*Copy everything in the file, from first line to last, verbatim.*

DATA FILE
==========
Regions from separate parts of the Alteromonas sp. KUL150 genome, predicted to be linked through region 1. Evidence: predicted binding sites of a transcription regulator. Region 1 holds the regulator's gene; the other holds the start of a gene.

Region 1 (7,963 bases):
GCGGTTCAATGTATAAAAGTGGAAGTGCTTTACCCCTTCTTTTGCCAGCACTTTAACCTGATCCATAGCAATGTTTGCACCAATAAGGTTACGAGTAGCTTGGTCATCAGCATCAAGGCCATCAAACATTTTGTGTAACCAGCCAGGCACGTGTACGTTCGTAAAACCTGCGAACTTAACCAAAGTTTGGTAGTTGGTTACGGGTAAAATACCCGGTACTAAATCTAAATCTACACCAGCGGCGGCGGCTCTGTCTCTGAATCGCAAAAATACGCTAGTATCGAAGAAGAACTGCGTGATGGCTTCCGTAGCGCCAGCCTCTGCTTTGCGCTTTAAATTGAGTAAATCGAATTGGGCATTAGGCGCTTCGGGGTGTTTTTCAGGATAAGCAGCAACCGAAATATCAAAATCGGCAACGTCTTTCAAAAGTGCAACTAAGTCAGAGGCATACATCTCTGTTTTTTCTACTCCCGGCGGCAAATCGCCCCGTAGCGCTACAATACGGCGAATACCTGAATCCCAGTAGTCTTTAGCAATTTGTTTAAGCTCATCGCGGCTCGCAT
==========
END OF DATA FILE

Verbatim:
Regions from separate parts of the Alteromonas sp. KUL150 genome, predicted to be linked through region 1. Evidence: predicted binding sites of a transcription regulator. Region 1 holds the regulator's gene; the other holds the start of a gene.

Region 1 (7,963 bases):
GCGGTTCAATGTATAAAAGTGGAAGTGCTTTACCCCTTCTTTTGCCAGCACTTTAACCTGATCCATAGCAATGTTTGCACCAATAAGGTTACGAGTAGCTTGGTCATCAGCATCAAGGCCATCAAACATTTTGTGTAACCAGCCAGGCACGTGTACGTTCGTAAAACCTGCGAACTTAACCAAAGTTTGGTAGTTGGTTACGGGTAAAATACCCGGTACTAAATCTAAATCTACACCAGCGGCGGCGGCTCTGTCTCTGAATCGCAAAAATACGCTAGTATCGAAGAAGAACTGCGTGATGGCTTCCGTAGCGCCAGCCTCTGCTTTGCGCTTTAAATTGAGTAAATCGAATTGGGCATTAGGCGCTTCGGGGTGTTTTTCAGGATAAGCAGCAACCGAAATATCAAAATCGGCAACGTCTTTCAAAAGTGCAACTAAGTCAGAGGCATACATCTCTGTTTTTTCTACTCCCGGCGGCAAATCGCCCCGTAGCGCTACAATACGGCGAATACCTGAATCCCAGTAGTCTTTAGCAATTTGTTTAAGCTCATCGCGGCTCGCAT